(The Employment Act 2006 Sections 66, 99-102, 122 and the Flexible Working Regulations 2007)
What is flexible working?
Traditional patterns of working involve an employee attending at the employer's place of business (office, shop or factory) to work for fixed hours on fixed days of the week. 'Flexible working' involves different patterns of work - working at different hours, or on different days or working from home.
An employee who has been continuously employed for at least 26 weeks has the right to apply to his or her employer to request flexible working in order to enable him or her to care for a dependant. The right applies regardless of whether there is any such right in the contract of employment.
The Act and Regulations do not give a right to flexible working: however, they oblige the employer to give the request proper consideration, and prevent the employer from treating an employee unfairly for making the request.
A request may not be made within 12 months of a previous request.
An 'employee' for this purpose does not include an agency worker.
A 'dependant' is —
- the employee's husband or wife or civil partner;
- the employee's child, if under the age of 6;
- the employee’s disabled child under the age of 18 (a child is 'disabled' if he or she is entitled to Disability Living Allowance);
- the employee's parent; or
- a person who lives in the same household as the employee, but is neither an employee, tenant, lodger or boarder of the employee, nor a child who is excluded by age from eligibility.
An employee can request:
- a change in working hours;
- to work from home.
If a request is accepted, it will lead to a permanent change in the employee's terms and conditions of employment.
A request must be made in writing and state:
- that it is an application for a change in the terms and conditions of employment; the change requested and the date when it should take effect;
- what effect the employee thinks the change will have on the employer and how that effect might be dealt with;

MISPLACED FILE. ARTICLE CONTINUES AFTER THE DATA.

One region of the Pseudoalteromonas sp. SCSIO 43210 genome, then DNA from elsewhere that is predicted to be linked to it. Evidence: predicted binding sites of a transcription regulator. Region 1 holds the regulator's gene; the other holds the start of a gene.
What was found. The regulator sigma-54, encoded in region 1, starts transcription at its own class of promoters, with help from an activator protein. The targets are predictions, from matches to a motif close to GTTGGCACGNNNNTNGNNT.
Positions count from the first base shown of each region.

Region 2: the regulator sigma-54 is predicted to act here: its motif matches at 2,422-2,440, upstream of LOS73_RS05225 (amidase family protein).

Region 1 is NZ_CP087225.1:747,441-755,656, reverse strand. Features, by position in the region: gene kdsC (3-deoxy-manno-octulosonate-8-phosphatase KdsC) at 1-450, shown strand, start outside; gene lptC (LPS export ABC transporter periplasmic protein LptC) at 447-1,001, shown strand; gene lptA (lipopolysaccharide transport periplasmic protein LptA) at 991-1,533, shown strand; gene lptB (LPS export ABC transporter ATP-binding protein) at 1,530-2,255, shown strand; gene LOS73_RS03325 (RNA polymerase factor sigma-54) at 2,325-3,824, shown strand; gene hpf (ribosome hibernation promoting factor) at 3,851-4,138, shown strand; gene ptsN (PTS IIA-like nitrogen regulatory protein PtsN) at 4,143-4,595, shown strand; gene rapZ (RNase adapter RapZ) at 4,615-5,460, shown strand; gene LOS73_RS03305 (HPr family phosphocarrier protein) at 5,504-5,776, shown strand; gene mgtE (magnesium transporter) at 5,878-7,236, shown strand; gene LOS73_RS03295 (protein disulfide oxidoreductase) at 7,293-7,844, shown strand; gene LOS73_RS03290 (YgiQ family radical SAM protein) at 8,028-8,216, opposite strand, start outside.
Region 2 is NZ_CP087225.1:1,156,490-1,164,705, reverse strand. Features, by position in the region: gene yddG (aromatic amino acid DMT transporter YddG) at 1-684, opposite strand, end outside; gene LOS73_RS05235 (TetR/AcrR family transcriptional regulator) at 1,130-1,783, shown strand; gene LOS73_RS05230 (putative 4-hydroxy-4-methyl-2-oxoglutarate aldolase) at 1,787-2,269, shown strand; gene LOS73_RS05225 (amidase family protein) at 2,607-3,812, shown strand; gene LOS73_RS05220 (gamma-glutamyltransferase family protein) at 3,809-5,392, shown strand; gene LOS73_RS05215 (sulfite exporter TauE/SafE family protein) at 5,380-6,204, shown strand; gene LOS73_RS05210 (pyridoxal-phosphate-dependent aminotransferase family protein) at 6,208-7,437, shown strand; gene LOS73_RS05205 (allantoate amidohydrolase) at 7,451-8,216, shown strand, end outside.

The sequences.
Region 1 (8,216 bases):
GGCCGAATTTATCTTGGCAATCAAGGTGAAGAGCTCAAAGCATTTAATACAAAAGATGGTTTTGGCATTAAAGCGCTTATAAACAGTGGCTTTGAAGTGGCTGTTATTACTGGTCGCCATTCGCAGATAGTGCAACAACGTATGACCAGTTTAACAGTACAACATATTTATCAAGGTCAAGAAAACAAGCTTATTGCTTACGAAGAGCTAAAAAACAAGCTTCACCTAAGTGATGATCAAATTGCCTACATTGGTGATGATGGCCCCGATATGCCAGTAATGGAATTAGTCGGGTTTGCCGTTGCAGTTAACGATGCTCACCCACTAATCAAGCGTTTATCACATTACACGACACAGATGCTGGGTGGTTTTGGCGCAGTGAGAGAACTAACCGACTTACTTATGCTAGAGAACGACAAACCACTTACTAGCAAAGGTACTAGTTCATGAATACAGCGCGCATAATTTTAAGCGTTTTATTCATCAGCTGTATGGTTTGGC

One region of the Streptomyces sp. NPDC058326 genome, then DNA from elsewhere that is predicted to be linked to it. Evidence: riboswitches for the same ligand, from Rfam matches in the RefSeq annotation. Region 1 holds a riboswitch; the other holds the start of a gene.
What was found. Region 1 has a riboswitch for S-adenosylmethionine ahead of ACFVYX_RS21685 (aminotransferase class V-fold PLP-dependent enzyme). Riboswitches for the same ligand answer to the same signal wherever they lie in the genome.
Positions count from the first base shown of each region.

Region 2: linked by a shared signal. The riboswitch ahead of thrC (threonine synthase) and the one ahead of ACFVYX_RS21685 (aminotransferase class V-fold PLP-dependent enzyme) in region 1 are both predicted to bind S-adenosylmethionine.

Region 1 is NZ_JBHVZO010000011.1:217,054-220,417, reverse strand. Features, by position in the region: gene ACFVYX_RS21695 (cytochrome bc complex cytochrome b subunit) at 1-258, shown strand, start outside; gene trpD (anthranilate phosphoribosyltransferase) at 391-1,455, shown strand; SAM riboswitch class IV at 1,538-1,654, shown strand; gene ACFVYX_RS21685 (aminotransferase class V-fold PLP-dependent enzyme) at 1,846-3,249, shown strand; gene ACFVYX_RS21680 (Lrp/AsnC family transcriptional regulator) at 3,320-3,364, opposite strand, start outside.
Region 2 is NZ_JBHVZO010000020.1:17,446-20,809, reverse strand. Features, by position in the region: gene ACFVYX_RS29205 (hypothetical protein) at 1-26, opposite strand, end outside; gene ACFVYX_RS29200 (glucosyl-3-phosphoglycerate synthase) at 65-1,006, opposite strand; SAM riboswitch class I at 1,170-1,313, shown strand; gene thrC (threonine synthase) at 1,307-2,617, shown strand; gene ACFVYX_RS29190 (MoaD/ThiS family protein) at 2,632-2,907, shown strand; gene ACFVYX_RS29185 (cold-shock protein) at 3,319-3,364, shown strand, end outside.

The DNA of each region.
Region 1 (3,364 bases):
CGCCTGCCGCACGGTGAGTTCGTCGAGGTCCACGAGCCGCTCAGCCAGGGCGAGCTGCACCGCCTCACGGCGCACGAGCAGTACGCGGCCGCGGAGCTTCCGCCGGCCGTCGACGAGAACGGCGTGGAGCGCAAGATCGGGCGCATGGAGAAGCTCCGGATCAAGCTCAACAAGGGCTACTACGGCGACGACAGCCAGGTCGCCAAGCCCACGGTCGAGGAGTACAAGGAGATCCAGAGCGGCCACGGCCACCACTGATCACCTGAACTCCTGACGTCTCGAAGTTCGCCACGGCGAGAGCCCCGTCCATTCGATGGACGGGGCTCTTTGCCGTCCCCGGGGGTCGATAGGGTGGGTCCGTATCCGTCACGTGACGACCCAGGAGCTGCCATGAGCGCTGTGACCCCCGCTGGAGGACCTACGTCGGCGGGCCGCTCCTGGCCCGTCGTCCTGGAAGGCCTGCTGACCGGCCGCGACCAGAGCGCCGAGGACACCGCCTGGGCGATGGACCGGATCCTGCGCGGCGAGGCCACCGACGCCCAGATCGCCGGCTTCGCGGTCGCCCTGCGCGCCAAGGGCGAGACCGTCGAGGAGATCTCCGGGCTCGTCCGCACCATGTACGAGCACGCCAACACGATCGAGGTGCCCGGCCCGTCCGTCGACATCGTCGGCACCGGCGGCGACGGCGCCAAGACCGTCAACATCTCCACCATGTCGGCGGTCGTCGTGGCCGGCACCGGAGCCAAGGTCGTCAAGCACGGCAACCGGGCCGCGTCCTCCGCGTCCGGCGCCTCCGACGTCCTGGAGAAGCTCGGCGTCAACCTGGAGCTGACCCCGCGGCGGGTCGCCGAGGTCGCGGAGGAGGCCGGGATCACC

- how the employee meets the conditions as to relationship with the dependant to be cared for.
Unless the employer notifies the employee within 28 days that the request is agreed to, the employer must arrange a meeting with the employee within that period to discuss the request. The employer must give the employee notice in writing within 14 days of the meeting, either agreeing to the change and the starting date or else refusing the request. Where the request is refused, the notice must state the grounds of refusal and inform the employee of the right of appeal.
The employer may refuse a request only on one or more of the following grounds:
- the burden of additional costs;
- detrimental effect on ability to meet customer demand;
- inability to re-organise work among existing staff, or to recruit additional staff;
- detrimental impact on quality or performance;
- insufficient work at the time the employee proposes to work; and
- planned structural changes.
The employee may appeal against refusal of the request, and the employer must hold a further meeting to discuss the appeal within 14 days. The employer must notify the employee of the decision on the appeal within 14 days of the meeting. An employee is entitled to be accompanied at any meeting by a fellow-worker of his or her choice, who may address the meeting and confer with the employee. The fellow-worker is entitled to take time off with pay for this purpose.
Protection against detriment
The employee has a right not to suffer detriment for seeking flexible working, exercising any right against the employer, bringing Tribunal proceedings, or alleging a ground for bringing proceedings. Dismissal for any of those reasons is automatically unfair.
The right may be enforced by complaint to the Employment Tribunal within 3 months of the action in question (or the last of a series of actions), but the Tribunal can allow a complaint out of time if there was a good reason for the delay. Where the claim is successful the Tribunal makes a declaration, and may award compensation of an amount which it considers just and equitable, having regard to the employer's infringement and the employee's loss.
Enforcement of the right
Except where the request is disposed of by agreement or withdrawn, the employee may make a complaint to the Employment Tribunal that:
- the employer has not followed the above procedure;
- the employer's decision was based on incorrect facts.